Marketing Analysis and Author Platform

 

Thanks to bensound.com for the intro and outro music.

ASK THE AUTHOR: From James Earls via Facebook: Are agents & editors absolutely crucial to the writer’s life & their success or lack of it? I do my own editing & do not have an agent. It’s time consuming, but after my past experiences with them (I got burned twice) I developed a lot of mistrust. Is there hope for me?

AARON: There is always hope, James. But, as far as I’m concerned, agents and editors are still necessary. I wouldn’t want to navigate the world of publishing without an agent watching out for me. Plus, they do all the work I’m terrible at (making connections, checking up with publishers, sending my work out, keeping track of my submissions, etc.). I’ve been lucky enough to have good experiences with agents and editors. Not every editor I’ve worked with has been “to my taste,” but the process is still necessary. We become blind to the errors we make, and we need someone outside the project to look at it with fresh eyes. Be hopeful. When you find the right house and the right agent and the right editor, you’ll find how valuable they are.

AL: There’s hope for you, James. Aaron on the other hand…
Let’s talk agents first. If you’re trying to place your first book, then a good agent is invaluable. A good agent is also very hard to win over. There are too few agents and too many writers scrambling for their attention. Still, an effort should be made to get a quality agent. Remember, agents make their money selling a writer’s work to a publisher, NOT from charging reader fees. A professional agent’s only charge to you should be money spent on unusually large mailings. For years I had an agent and I think I had to pay for about $25 over those years. Very little. If there’s a reading fee, look elsewhere.

That being said, you can still get by without an agent but it’s difficult. I wrote four or five books before I had an agent. I didn’t need an agent to sell a book, but I needed one to speak up for me, approach publishers with whom I had no connection, do contract review, etc. So, not easy, but doable. The best way to do this is go to writer’s conferences and pitch the book to editors. (But first make sure there will be pitching sessions available.)

If you’re submitting to a publisher (as opposed to self-publishing), then you don’t need to hire an editor. A traditional publisher is going to edit the project anyway. If you don’t have a decent grasp of grammar and usage, then hiring an editor might be needed. One work around is use beta readers who will read your manuscript and point out problems.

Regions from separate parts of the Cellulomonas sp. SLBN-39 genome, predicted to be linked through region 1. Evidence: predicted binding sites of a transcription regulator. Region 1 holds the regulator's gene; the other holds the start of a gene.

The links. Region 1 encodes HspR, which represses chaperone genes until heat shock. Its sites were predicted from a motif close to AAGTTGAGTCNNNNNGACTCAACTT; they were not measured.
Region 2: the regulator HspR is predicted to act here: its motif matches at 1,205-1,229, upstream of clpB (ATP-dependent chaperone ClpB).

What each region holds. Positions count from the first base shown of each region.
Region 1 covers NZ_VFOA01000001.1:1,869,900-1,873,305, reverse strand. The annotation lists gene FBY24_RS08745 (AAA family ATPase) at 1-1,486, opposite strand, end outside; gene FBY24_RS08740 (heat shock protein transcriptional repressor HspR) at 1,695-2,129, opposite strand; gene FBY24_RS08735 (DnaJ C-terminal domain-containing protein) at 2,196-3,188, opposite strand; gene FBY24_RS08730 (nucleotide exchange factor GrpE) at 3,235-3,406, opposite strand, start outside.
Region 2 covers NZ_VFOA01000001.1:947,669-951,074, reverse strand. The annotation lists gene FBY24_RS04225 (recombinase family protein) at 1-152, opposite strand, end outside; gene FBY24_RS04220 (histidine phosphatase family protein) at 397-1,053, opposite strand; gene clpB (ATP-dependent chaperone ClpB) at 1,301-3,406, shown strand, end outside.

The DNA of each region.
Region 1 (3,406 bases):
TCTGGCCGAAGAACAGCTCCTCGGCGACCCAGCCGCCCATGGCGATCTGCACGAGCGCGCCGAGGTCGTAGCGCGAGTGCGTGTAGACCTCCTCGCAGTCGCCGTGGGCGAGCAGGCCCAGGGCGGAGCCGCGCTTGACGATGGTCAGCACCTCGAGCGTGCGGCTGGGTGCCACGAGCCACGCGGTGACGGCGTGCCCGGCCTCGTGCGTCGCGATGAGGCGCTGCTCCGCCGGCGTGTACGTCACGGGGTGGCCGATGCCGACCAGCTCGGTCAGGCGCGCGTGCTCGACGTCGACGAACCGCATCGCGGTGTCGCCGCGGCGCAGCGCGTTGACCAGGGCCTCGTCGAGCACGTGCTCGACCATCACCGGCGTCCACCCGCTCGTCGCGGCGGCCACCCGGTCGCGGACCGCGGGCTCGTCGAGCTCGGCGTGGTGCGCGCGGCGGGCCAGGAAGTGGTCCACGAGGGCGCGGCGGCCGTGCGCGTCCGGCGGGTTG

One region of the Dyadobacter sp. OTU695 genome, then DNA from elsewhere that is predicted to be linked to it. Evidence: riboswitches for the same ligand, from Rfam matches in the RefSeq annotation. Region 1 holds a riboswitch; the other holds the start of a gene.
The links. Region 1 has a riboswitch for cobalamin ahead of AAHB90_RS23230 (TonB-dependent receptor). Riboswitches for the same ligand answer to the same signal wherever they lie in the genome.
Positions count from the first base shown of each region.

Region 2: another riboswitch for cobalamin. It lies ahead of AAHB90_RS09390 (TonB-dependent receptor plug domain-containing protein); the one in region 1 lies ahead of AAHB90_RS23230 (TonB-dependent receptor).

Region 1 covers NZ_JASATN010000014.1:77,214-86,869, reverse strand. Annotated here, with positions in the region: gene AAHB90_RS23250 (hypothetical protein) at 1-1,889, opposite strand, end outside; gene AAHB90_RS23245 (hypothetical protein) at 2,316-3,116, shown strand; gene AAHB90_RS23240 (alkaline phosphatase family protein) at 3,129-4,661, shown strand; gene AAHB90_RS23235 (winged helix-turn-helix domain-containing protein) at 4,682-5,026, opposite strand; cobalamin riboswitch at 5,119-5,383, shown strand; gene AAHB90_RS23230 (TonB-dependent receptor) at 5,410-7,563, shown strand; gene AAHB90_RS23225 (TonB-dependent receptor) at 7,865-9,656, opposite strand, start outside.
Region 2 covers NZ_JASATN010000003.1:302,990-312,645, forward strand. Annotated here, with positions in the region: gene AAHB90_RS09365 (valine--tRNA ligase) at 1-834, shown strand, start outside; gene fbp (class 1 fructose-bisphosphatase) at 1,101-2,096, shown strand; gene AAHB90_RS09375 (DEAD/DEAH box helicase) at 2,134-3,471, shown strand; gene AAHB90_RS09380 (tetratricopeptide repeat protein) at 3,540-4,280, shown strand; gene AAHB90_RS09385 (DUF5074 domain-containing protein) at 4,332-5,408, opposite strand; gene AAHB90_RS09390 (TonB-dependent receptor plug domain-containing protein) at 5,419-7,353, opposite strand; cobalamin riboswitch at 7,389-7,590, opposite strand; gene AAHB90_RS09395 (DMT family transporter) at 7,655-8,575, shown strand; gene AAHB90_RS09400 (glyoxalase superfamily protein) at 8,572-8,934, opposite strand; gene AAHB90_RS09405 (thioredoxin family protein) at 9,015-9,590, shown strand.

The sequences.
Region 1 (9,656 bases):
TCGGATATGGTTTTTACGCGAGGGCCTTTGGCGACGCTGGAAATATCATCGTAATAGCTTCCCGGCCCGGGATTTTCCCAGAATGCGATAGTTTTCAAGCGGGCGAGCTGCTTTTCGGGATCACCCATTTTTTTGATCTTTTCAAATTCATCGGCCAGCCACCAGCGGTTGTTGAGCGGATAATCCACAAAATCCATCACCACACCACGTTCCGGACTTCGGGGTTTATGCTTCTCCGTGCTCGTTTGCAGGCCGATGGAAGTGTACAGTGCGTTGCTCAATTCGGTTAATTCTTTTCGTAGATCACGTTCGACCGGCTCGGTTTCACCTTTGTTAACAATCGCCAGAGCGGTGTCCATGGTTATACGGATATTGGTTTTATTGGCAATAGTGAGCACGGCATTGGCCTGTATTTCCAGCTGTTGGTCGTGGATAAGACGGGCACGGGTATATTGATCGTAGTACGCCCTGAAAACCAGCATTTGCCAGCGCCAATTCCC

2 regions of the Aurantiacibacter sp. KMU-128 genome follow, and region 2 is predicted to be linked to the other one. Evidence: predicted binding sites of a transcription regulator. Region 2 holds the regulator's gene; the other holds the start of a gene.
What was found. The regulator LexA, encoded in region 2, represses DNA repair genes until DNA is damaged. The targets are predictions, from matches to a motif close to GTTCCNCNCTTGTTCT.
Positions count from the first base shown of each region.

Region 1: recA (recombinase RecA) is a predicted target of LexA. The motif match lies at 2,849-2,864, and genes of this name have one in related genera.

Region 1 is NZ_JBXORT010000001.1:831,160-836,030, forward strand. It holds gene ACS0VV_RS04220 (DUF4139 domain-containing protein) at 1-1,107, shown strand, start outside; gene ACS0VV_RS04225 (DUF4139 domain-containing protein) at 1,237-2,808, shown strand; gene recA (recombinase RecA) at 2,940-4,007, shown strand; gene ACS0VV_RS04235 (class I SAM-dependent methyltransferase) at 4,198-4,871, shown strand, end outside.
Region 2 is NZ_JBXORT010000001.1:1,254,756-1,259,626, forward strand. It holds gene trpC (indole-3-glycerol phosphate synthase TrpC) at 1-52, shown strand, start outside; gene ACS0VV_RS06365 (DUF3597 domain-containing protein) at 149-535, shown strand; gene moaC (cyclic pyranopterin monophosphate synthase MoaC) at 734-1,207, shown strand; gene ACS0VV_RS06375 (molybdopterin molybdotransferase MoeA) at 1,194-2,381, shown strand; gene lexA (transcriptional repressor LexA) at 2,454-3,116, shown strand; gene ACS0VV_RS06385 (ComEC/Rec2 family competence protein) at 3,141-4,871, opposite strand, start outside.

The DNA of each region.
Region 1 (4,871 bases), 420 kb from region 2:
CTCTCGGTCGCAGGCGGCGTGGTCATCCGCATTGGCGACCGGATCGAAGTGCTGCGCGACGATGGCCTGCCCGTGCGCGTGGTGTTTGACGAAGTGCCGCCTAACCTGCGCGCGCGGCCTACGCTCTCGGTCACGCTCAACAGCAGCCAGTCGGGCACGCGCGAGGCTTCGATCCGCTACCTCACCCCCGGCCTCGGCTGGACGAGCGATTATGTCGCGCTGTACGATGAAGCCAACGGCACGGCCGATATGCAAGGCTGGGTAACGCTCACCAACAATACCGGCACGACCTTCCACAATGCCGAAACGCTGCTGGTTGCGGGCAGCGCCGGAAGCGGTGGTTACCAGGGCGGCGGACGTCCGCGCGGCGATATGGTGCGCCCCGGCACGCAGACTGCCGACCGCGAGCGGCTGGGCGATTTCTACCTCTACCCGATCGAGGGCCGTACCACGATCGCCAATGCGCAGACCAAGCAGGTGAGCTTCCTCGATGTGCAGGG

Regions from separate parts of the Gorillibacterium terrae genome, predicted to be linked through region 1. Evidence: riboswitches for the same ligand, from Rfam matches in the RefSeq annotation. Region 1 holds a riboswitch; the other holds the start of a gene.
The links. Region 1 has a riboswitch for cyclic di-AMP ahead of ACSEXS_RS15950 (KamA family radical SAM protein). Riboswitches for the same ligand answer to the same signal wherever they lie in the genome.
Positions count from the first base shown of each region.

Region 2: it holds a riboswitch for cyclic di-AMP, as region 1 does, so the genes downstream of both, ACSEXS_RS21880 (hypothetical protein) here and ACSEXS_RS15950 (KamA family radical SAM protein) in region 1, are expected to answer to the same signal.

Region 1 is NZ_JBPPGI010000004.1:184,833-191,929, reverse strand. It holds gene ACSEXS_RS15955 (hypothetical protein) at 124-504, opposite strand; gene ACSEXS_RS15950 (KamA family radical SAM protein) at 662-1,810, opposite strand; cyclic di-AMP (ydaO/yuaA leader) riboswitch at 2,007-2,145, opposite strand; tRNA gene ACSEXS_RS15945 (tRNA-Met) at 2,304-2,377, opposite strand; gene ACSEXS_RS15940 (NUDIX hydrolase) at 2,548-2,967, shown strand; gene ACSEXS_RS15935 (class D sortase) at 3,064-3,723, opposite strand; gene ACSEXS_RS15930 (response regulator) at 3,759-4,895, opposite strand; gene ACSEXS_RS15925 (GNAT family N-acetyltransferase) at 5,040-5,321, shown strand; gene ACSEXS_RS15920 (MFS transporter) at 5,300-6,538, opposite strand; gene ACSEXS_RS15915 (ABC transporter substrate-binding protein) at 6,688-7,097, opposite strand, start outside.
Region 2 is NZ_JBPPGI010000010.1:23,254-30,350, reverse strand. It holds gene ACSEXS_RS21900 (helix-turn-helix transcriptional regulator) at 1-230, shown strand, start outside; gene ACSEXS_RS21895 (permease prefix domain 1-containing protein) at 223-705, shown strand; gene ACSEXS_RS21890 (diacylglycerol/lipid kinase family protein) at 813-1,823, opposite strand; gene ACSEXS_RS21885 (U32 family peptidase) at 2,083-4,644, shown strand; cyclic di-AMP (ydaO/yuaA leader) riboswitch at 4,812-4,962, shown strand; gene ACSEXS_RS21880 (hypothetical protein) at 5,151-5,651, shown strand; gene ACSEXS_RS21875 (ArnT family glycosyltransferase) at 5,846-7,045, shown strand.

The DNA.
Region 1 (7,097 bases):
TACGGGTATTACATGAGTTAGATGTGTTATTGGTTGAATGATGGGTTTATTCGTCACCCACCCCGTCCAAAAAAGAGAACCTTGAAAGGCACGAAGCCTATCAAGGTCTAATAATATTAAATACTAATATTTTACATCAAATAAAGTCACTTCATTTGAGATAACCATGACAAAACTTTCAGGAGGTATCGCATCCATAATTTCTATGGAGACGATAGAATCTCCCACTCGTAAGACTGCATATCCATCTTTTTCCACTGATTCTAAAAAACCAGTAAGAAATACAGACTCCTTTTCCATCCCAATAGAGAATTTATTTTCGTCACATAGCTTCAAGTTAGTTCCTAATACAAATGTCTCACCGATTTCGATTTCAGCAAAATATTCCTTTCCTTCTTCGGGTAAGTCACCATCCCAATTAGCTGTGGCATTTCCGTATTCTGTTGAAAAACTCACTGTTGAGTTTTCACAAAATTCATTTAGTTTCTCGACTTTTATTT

MOLLY: My definitive answer? Yes. I’ll leave the agent chatter up to Aaron and Al, as they know more about those things. As an editor, I can tell you, yes. You need one. Here’s where Al and I differ in opinion: Even if you’re submitting to a traditional publisher, you should hire an editor. If you want to be recognized as a professional writer, you want to present professional work. As a writer, I work hard to edit my novel, but I still have an editor and will have beta readers to find those errors I can’t see. There are many types of editing you can pay for, from simple line edits, punctuation and grammar, to comprehensive. If you’re not sure you can fit it into your budget, some options may be to ask your writing friends for referrals, the local college English department for students, Craigslist or other online marketing sites. Don’t not get an editor just because of funding. If your project is worth marketing, it’s worth investing in.

Firsts in Fiction

Proposals: Marketing and Platform

This is our final week covering proposals. One of the final sections (which we touched on briefly last week) is the marketing information and author platform. Tonight, we take a closer look at those two sections.

To begin with, let’s hammer out a few definitions. The marketing analysis is where you take a close look at other titles that are similar to yours. This establishes that there is a market for what you’re writing. But you also want to mention how your project differs from what these other title offers.

The author “platform” is really the “reach” you have in terms of a following. This includes everything from social-media to blogging to speaking to your involvement in other professional (or nonprofessional) groups.

Social media fluctuates greatly; you’ll find your core numbers through Facebook, Twitter, Instagram, Google+, and blogging. Watch our episode, Secrets of a Social Media Ninja, for more insights. https://youtu.be/vOs5hsNNTXQ

MARKETING ANALYSIS

 

  • Similar Titles: This part can be an incredible pain. Essentially, you’ll want to scour Amazon for other books like yours. But you don’t have to make this harder than it needs to be. Try these tips when you’re doing The Great Amazonian Hunt:

 

  • Start with books that inspired your work. What books did you have in mind when you were working on your project? Sometimes the big name novels work well here. It will help to establish that there is a market for your book.
  • Know your genre. Are you writing romantic suspense? Use those key terms in an Amazon hunt and find the best sellers. You’ll need to read up on them to ensure you know what they’re about, how they are similar to your project, etc., but it’s a necessary evil.
    • Aaron, am I correct in thinking you’re not saying read the books themselves? That would be a lot of reading. You’re suggesting read about the books, even Cliffnotes if needed. How many books should be included in the market analysis?
  • Think cross-genre. “My book combines the romance of The Notebook, but with a supernatural bent seen in the likes of Carrie and Lightning.” This can help an editor conceptualize what your book will look like. WARNING: This may make it harder to sell if you’re not careful. Try to keep genres similar.